HomeVideodrome: Goldthwait's 'America' Blasts Incivility, Unfairly Trashes Tea Party
Discourse is something that is always changing, but not necessarily evolving.
I think of television footage I’ve seen of one of my heroes, William F. Buckley, engaging in discussions with people from the other side of the aisle like Saul Alinsky, Huey P. Newton, or even Woody Allen. Buckley was a public intellectual who valued intelligent discourse, as did his peers (though he might ever-so-playfully threaten to smack someone on occasion).
Today, the discussion of any and all issues on television rarely goes anywhere before degenerating into shouting matches where people are simply screaming their opinions at one another. Whether it’s Bill Maher mugging for his audience on HBO's "Real Time," pseudo-intellectual Michael Eric Dyson spewing hollow language to marginalize others, anyone dubbed the “new Murrow,” and yeah, a few of the talking heads on Fox News too (none of whom are the great Greg Gutfeld).
I’m also revolted by Hollywood’s rejection of values. Television has always been, for the most part, a mind-polluting destroyer of the imagination, but reality TV has gone so far as to take the place of the carnival freak show and the act of watching lions eat Christians at the coliseum. Culture has always had a mean streak running through it, but it feels more cruel than usual lately.
So a big part of me feels the burning anger that pumps like lava through Bobcat Goldthwait’s blood. He’s bled it all over every frame of his latest movie, "God Bless America." Every word in the script, every moment imparted feels fed up with it all. So angry and fed up is this film that it unfortunately succumbs to the culture of meanness Goldthwait is decrying, rather than attempting to stand tall above it.
This is all evidenced by the instance when a piece was posted on Big Hollywood about "God Bless America," prompting Goldthwait to insert a diatribe against conservatives back into the film that he had previously cut out. Instead of letting his “violent film about kindness” speak for itself, he decided to sling some petty mud. But that’s what "God Bless America" is: a big glob of mud in your eye.
The film is about a miserable man named Frank (Joel Murray), who finds himself hitting the gravel at rock bottom. He hates his obnoxious neighbors, his daughter is a brat, he’s canned at work, and the cherry on top is that he’s been diagnosed with a terminal brain tumor.
Depressingly wallowing in a sea of wretched reality TV, Frank is prepared to end it all by eating a bullet, when a show resembling MTV's "My Sweet Sixteen" gives him pause. Seeing a girl who has it all treating her parents and friends like filth on TV makes Frank decide he’s going to kill the brat and her enabling parents instead. And he does just that, catching the attention of a sadistic girl named Roxy (Tara Lynn Barr), who believes Frank is doing a great thing by murdering the people polluting culture.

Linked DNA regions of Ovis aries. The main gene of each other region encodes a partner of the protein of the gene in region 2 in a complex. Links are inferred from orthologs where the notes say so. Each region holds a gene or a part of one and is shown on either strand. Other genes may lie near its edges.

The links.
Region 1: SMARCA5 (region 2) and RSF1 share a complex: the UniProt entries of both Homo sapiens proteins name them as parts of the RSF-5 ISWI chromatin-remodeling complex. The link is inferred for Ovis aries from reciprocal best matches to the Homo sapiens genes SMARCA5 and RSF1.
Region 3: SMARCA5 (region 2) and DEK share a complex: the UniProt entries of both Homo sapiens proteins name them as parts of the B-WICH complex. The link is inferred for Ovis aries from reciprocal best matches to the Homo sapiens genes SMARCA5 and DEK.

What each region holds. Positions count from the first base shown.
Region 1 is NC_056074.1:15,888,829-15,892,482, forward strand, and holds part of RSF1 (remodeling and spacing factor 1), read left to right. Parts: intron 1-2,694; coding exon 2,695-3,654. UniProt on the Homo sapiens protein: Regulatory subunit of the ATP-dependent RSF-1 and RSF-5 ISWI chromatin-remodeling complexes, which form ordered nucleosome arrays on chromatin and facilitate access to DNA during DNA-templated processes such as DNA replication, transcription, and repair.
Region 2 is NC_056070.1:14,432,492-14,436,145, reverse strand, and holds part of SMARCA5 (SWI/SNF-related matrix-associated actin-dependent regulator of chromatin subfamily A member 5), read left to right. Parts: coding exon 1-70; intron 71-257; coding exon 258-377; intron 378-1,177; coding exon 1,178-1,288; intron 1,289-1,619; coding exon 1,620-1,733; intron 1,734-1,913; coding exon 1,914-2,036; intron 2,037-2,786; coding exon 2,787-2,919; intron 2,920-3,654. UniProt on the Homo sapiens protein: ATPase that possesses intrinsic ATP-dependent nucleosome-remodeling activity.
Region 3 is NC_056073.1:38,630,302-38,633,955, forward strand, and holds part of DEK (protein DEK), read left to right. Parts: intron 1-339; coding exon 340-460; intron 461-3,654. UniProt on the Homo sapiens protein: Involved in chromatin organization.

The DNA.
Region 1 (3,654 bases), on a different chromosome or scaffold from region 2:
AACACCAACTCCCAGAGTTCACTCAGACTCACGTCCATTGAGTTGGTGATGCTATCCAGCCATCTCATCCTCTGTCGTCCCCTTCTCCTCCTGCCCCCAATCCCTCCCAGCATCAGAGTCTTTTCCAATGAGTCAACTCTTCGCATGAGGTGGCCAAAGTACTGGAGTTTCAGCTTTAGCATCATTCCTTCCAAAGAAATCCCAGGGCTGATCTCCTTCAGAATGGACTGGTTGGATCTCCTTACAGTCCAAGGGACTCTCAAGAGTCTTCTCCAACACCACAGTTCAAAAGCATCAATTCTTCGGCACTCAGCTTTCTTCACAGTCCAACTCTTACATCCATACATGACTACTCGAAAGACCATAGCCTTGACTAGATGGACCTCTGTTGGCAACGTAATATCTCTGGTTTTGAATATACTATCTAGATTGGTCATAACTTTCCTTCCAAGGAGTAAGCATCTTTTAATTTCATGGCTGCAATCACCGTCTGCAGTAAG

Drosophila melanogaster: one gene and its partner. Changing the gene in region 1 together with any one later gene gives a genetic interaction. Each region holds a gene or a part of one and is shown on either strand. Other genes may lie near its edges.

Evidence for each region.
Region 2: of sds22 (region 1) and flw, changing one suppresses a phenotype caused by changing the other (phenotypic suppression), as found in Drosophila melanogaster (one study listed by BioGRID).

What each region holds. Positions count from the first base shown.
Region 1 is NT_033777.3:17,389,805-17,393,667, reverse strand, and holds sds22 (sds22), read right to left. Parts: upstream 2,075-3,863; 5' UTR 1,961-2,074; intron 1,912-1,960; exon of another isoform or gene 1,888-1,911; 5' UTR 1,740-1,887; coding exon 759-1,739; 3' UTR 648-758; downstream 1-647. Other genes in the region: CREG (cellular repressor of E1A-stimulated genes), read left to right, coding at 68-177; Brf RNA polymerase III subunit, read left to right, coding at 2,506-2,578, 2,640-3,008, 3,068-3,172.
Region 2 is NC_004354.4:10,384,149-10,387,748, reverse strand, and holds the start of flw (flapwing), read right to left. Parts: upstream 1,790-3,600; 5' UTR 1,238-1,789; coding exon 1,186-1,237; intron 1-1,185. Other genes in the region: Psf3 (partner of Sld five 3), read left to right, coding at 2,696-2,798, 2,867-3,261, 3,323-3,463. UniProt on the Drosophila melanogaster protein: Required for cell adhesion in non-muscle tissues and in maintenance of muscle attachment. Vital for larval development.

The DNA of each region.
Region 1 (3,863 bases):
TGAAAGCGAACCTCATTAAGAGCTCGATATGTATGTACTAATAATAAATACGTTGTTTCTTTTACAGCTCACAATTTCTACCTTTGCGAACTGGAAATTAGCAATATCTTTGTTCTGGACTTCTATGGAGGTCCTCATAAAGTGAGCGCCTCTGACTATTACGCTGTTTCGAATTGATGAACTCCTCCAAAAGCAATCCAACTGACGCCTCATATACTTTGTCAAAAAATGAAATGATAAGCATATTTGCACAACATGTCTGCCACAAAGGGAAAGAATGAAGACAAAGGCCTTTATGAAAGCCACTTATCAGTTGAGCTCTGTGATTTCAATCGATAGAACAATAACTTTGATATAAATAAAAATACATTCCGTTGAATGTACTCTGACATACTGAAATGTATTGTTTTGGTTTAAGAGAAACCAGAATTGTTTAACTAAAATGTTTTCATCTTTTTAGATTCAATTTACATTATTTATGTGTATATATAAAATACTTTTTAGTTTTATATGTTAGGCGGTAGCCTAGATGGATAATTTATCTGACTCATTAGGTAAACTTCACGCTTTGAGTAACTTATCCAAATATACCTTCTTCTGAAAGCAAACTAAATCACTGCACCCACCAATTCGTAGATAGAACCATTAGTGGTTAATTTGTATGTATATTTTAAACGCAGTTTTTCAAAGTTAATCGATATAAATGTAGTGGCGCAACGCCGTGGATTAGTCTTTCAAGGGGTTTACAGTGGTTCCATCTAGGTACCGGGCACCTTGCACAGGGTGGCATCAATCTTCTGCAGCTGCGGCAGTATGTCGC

Together, they embark on a killing spree, murdering people in between rants that come off like sub-Bill Hicks stand-up routines. Their victims include a not-so-subtle stand-in for Bill O’Reilly, the Tea Party (what a public menace those Tea Partiers are, unlike those peaceful Occupiers), pig parkers, people who talk and text during movies and the contestants and judges for a TV show that is a thinly-veiled version of "American Idol."
Goldthwait is a director who explores his subjects with a dose of venom, whether it’s the skeletons in the closet of your significant other ("Sleeping Dogs Lie"), or the bizarre way people apply themselves to the memories of the suddenly-deceased ("World’s Greatest Dad"). "God Bless America" is injected with too much of the stuff. He decries the level of discourse yet only feeds it by indulging in a violent juvenile fantasy, dehumanizing the people he attempts to criticize, a mortal sin when it comes to exploring the themes present here. It won’t give anyone pause, it’ll just either inspire anger, or elicit a smug smirk.
There is value in neither.
Available on Blu-ray, DVD, and Amazon Instant
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"Barbarella – Queen of the Galaxy": Here’s where cult movie fans beat me up and take my cred away while I cry bleeding in the sand … I’ve never seen “Barbarella.” But I imagine no one here will hold that against me, given that name on the marquee.
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"Treasure Planet": This Disney feature came out when I was a too-cool-for-school teenager, watching Kevin Smith spin dick-and-fart jokes instead of catching the latest Disney movie like I would’ve been five years before. The Robert Louis Stevenson-in-space concept has me intrigued.
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"The Entity": The most celebrated of Sidney J. Furie’s films comes to Blu-ray. Somehow "Iron Eagle" and "Superman IV: The Quest for Peace" aren’t held in as high regard.
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